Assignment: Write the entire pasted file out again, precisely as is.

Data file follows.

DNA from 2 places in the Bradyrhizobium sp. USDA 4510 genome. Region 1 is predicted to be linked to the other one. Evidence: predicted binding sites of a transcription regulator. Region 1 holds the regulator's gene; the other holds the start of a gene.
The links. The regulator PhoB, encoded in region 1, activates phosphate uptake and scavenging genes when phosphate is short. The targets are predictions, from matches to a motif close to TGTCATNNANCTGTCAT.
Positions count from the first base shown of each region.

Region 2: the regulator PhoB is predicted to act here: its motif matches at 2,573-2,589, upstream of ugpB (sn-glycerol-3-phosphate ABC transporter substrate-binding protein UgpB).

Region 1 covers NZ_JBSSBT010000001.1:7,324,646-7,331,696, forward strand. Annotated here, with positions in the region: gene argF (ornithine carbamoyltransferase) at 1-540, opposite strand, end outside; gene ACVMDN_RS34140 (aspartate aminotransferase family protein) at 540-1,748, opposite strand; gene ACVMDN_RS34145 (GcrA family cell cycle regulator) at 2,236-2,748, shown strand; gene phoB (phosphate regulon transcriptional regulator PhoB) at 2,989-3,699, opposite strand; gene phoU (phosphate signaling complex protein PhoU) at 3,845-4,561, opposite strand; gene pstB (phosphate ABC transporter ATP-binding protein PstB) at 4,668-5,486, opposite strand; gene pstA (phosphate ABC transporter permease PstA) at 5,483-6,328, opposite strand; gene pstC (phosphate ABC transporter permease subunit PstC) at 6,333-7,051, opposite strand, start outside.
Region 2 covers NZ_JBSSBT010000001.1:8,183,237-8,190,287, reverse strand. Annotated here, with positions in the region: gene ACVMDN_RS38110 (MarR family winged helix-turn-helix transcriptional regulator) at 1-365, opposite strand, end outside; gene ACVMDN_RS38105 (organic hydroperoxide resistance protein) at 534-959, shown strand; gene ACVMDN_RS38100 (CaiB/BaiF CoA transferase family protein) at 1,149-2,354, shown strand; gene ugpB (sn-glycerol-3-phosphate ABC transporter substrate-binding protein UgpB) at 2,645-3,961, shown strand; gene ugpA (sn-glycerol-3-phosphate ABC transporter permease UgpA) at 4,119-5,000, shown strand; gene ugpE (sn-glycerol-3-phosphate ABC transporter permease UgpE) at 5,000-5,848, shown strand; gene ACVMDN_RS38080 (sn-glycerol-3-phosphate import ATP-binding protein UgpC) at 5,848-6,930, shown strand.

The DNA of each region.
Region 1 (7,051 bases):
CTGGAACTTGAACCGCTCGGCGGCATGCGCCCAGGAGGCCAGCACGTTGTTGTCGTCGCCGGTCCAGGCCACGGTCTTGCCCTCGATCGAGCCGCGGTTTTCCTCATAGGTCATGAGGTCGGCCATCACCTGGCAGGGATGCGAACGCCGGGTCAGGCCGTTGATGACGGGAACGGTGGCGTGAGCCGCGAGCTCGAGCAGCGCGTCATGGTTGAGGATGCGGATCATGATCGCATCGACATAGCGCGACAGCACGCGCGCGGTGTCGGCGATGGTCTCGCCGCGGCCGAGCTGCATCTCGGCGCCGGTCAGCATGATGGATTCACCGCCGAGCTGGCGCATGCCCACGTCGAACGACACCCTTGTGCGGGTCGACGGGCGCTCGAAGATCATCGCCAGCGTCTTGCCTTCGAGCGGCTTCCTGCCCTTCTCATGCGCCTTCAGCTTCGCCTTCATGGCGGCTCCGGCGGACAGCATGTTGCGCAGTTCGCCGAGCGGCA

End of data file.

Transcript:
DNA from 2 places in the Bradyrhizobium sp. USDA 4510 genome. Region 1 is predicted to be linked to the other one. Evidence: predicted binding sites of a transcription regulator. Region 1 holds the regulator's gene; the other holds the start of a gene.
The links. The regulator PhoB, encoded in region 1, activates phosphate uptake and scavenging genes when phosphate is short. The targets are predictions, from matches to a motif close to TGTCATNNANCTGTCAT.
Positions count from the first base shown of each region.

Region 2: the regulator PhoB is predicted to act here: its motif matches at 2,573-2,589, upstream of ugpB (sn-glycerol-3-phosphate ABC transporter substrate-binding protein UgpB).

Region 1 covers NZ_JBSSBT010000001.1:7,324,646-7,331,696, forward strand. Annotated here, with positions in the region: gene argF (ornithine carbamoyltransferase) at 1-540, opposite strand, end outside; gene ACVMDN_RS34140 (aspartate aminotransferase family protein) at 540-1,748, opposite strand; gene ACVMDN_RS34145 (GcrA family cell cycle regulator) at 2,236-2,748, shown strand; gene phoB (phosphate regulon transcriptional regulator PhoB) at 2,989-3,699, opposite strand; gene phoU (phosphate signaling complex protein PhoU) at 3,845-4,561, opposite strand; gene pstB (phosphate ABC transporter ATP-binding protein PstB) at 4,668-5,486, opposite strand; gene pstA (phosphate ABC transporter permease PstA) at 5,483-6,328, opposite strand; gene pstC (phosphate ABC transporter permease subunit PstC) at 6,333-7,051, opposite strand, start outside.
Region 2 covers NZ_JBSSBT010000001.1:8,183,237-8,190,287, reverse strand. Annotated here, with positions in the region: gene ACVMDN_RS38110 (MarR family winged helix-turn-helix transcriptional regulator) at 1-365, opposite strand, end outside; gene ACVMDN_RS38105 (organic hydroperoxide resistance protein) at 534-959, shown strand; gene ACVMDN_RS38100 (CaiB/BaiF CoA transferase family protein) at 1,149-2,354, shown strand; gene ugpB (sn-glycerol-3-phosphate ABC transporter substrate-binding protein UgpB) at 2,645-3,961, shown strand; gene ugpA (sn-glycerol-3-phosphate ABC transporter permease UgpA) at 4,119-5,000, shown strand; gene ugpE (sn-glycerol-3-phosphate ABC transporter permease UgpE) at 5,000-5,848, shown strand; gene ACVMDN_RS38080 (sn-glycerol-3-phosphate import ATP-binding protein UgpC) at 5,848-6,930, shown strand.

The DNA of each region.
Region 1 (7,051 bases):
CTGGAACTTGAACCGCTCGGCGGCATGCGCCCAGGAGGCCAGCACGTTGTTGTCGTCGCCGGTCCAGGCCACGGTCTTGCCCTCGATCGAGCCGCGGTTTTCCTCATAGGTCATGAGGTCGGCCATCACCTGGCAGGGATGCGAACGCCGGGTCAGGCCGTTGATGACGGGAACGGTGGCGTGAGCCGCGAGCTCGAGCAGCGCGTCATGGTTGAGGATGCGGATCATGATCGCATCGACATAGCGCGACAGCACGCGCGCGGTGTCGGCGATGGTCTCGCCGCGGCCGAGCTGCATCTCGGCGCCGGTCAGCATGATGGATTCACCGCCGAGCTGGCGCATGCCCACGTCGAACGACACCCTTGTGCGGGTCGACGGGCGCTCGAAGATCATCGCCAGCGTCTTGCCTTCGAGCGGCTTCCTGCCCTTCTCATGCGCCTTCAGCTTCGCCTTCATGGCGGCTCCGGCGGACAGCATGTTGCGCAGTTCGCCGAGCGGCA